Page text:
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An excerpt from www.HouseOfNames.com archives copyright 2000 - 2015

Where did the Scottish McAteer family come from? What is the Scottish McAteer family crest and coat of arms? When did the McAteer family first arrive in the United States? Where did the various branches of the family go? What is the McAteer family history?

The root of the ancient Dalriadan-Scottish name McAteer is the Gaelic form Mac-an-Tsaoir, which denotes son of the carpenter or wright.


The translation of Gaelic names in the Middle Ages was not a task undertaken with great care. Records from that era show an enormous number of spelling variations, even in names referring to the same person. Over the years McAteer has appeared as MacAteer, MacTear, MacTeir, MacTire, MacAtee, MacAtter, MacAttur and many more.

First found in on the Isle of Iona, where they held a family seat from early times and their first records appeared on the early census rolls taken by the early Kings of Britain to determine the rate of taxation of their subjects.


This web page shows only a small excerpt of our McAteer research. Another 127 words(9 lines of text) covering the years 1372, 1564 and 1564 are included under the topic Early McAteer History in all our PDF Extended History products.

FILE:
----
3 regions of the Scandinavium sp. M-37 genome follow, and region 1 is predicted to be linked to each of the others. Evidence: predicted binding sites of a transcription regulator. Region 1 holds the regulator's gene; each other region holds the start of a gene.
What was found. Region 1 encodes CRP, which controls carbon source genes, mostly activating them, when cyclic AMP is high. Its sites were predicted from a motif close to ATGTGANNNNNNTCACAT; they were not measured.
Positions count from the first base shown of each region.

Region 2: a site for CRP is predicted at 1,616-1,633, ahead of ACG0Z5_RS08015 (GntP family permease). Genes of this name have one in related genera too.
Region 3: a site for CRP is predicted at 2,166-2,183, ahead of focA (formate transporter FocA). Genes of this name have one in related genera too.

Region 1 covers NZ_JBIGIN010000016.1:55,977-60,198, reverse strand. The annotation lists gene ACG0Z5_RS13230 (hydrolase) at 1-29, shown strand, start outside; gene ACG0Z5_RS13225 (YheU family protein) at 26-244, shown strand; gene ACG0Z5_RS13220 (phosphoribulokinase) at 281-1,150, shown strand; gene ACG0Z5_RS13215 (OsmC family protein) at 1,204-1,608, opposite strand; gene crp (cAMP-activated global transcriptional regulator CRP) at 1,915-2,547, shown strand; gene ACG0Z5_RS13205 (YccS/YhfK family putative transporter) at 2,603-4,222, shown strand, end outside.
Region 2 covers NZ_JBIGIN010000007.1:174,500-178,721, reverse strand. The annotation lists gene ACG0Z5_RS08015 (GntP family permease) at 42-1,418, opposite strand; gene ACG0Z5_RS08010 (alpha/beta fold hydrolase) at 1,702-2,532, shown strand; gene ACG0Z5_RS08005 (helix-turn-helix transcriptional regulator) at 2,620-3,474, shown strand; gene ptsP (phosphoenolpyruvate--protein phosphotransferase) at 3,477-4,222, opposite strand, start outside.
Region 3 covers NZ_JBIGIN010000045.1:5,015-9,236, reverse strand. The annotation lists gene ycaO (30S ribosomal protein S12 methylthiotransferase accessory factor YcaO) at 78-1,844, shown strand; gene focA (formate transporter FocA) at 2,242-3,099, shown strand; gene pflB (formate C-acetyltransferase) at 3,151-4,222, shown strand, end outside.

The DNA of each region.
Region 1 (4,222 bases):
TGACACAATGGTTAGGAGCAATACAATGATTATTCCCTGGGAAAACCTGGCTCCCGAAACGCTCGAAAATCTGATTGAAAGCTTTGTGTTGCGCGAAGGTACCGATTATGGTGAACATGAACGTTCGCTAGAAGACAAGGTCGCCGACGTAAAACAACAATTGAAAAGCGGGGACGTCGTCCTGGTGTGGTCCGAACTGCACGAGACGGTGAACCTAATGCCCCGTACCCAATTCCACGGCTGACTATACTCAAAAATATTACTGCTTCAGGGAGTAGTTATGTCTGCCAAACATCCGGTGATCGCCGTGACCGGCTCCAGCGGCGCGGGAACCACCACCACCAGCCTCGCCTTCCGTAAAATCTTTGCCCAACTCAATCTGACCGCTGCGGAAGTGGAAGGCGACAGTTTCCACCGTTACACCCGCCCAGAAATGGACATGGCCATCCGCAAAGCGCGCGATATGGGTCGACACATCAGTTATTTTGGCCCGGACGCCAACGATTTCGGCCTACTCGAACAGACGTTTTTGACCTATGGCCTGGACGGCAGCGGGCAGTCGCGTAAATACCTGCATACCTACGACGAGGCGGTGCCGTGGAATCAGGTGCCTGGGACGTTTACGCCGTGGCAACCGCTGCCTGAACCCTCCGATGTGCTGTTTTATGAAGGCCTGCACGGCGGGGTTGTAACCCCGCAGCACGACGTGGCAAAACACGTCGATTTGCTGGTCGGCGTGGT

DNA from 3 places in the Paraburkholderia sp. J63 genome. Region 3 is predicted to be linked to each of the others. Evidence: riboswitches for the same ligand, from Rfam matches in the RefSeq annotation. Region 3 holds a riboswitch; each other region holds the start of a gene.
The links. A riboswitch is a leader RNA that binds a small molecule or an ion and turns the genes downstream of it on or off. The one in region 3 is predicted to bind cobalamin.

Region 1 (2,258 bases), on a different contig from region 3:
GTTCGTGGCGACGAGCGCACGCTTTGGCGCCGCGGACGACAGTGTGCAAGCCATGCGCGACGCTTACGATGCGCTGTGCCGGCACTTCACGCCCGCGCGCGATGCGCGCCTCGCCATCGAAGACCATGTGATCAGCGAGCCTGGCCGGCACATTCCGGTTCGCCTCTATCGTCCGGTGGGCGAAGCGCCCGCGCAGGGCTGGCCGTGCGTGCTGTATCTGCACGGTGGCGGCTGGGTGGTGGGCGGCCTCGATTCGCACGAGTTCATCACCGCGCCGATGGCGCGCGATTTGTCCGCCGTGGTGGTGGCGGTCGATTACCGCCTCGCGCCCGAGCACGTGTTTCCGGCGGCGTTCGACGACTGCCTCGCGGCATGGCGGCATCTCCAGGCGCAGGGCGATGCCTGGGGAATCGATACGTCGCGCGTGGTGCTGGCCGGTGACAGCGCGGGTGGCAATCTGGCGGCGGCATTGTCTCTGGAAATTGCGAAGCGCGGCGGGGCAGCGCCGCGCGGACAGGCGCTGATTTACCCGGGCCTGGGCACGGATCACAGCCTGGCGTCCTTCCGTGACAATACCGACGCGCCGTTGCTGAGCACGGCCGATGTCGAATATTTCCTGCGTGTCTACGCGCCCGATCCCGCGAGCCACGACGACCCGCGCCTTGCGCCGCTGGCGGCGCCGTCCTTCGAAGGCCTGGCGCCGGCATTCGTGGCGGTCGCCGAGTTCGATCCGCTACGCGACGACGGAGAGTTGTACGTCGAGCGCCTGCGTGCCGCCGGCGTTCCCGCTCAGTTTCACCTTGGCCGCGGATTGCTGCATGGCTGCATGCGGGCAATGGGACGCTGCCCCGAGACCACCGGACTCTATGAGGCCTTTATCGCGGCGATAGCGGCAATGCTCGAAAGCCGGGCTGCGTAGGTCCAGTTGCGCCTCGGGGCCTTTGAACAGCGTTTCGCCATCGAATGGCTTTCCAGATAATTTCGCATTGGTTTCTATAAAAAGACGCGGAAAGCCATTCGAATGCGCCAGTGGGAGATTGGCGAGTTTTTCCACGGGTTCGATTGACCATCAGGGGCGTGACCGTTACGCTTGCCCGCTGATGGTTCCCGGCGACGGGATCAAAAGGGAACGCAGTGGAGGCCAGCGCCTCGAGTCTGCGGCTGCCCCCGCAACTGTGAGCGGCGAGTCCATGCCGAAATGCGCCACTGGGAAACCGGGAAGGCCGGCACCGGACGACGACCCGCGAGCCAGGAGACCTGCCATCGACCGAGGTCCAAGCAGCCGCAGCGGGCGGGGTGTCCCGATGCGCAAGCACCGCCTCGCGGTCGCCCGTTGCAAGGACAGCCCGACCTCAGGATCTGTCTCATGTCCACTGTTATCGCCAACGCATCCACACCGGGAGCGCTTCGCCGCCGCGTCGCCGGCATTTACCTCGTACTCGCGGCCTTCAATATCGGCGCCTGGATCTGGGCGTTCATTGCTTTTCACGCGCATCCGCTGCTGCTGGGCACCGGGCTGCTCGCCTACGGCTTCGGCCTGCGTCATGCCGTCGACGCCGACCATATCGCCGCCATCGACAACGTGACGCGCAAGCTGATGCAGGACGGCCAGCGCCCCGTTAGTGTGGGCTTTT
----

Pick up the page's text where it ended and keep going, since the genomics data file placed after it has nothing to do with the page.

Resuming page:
Another 25 words(2 lines of text) are included under the topic Early McAteer Notables in all our PDF Extended History products.


Some of the McAteer family moved to Ireland, but this topic is not covered in this excerpt. Another 147 words(10 lines of text) about their life in Ireland is included in all our PDF Extended History products.


Many settled along the east coast of what would become the United States and Canada. As the American War of Independence broke out, those who remained loyal to the crown went north to Canada as United Empire Loyalists. The ancestors of all of these hardy Dalriadan-Scottish settlers began to recover their collective history in the 20th century with the advent of the vibrant culture fostered by highland games and Clan societies in North America. Highland games, clan societies, and other organizations generated much renewed interest in Scottish heritage in the 20th century. The McAteer were among the earliest of the Scottish settlers as immigration passenger lists have shown:

McAteer Settlers in United States in the 19th Century

  • Alexander McAteer, who landed in Allegany (Allegheny) County, Pennsylvania in 1866
  • James McAteer, who arrived in Allegany (Allegheny) County, Pennsylvania in 1868

McAteer Settlers in New Zealand in the 19th Century

  • John McAteer arrived in Auckland, New Zealand aboard the ship "Black Eagle" in 1861
  • James McAteer, aged 20, a farm labourer, arrived in Wellington, New Zealand aboard the ship "Rakaia" in 1878
  • Catherine McAteer, aged 18, a servant, arrived in Wellington, New Zealand aboard the ship "Rakaia" in 1878


  • Myrtle McAteer (1878-1952), American tennis player who won the U.S. singles title in 1900, and doubles titles in 1899 and 1901